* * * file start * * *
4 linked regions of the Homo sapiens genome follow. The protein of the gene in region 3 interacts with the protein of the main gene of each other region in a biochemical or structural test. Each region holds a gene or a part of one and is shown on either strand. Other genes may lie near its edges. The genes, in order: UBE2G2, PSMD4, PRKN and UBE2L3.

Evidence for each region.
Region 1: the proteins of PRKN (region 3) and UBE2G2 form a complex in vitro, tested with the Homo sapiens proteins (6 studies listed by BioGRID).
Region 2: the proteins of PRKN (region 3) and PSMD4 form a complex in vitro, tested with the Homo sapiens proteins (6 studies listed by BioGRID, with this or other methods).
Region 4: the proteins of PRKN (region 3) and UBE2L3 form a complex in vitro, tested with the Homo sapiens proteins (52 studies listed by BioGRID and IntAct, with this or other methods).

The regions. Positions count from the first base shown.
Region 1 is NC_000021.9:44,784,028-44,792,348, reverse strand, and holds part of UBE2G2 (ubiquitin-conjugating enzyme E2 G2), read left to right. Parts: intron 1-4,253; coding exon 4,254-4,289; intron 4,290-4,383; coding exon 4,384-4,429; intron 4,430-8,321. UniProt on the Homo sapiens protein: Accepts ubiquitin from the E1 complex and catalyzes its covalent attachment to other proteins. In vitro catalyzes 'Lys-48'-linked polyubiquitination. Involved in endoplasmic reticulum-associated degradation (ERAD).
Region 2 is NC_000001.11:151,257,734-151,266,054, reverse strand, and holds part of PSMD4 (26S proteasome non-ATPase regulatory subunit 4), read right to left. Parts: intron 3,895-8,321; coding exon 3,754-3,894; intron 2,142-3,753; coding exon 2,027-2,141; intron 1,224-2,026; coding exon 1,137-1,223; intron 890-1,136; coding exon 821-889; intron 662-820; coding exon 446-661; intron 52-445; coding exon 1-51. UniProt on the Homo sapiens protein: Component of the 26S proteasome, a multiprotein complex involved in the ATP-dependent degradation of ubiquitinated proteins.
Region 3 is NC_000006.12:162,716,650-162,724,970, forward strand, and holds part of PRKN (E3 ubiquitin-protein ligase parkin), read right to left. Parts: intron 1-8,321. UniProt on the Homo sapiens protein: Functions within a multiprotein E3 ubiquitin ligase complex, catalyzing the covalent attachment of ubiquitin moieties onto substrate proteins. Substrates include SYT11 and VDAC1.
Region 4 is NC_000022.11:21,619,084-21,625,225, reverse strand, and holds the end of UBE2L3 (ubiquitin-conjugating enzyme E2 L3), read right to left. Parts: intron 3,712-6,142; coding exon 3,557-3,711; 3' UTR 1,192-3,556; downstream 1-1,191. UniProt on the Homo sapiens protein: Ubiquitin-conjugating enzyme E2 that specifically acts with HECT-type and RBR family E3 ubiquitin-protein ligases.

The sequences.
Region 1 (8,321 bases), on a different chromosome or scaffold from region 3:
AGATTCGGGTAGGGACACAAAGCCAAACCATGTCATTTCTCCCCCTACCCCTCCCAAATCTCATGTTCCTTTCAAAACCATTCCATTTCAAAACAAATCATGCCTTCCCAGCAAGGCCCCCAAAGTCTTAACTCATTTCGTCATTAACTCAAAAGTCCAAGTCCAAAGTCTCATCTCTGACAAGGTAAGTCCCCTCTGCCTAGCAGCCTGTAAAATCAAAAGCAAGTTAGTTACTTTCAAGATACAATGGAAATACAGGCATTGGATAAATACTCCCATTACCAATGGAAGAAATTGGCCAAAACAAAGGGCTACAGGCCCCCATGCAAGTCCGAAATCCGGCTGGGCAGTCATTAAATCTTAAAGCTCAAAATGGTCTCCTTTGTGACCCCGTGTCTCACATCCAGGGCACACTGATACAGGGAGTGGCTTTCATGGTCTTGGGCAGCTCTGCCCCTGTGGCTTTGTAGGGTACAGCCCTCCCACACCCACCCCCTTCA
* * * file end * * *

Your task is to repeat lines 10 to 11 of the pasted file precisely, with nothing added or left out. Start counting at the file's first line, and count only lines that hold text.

Region 4 is NC_000022.11:21,619,084-21,625,225, reverse strand, and holds the end of UBE2L3 (ubiquitin-conjugating enzyme E2 L3), read right to left. Parts: intron 3,712-6,142; coding exon 3,557-3,711; 3' UTR 1,192-3,556; downstream 1-1,191. UniProt on the Homo sapiens protein: Ubiquitin-conjugating enzyme E2 that specifically acts with HECT-type and RBR family E3 ubiquitin-protein ligases.

The sequences.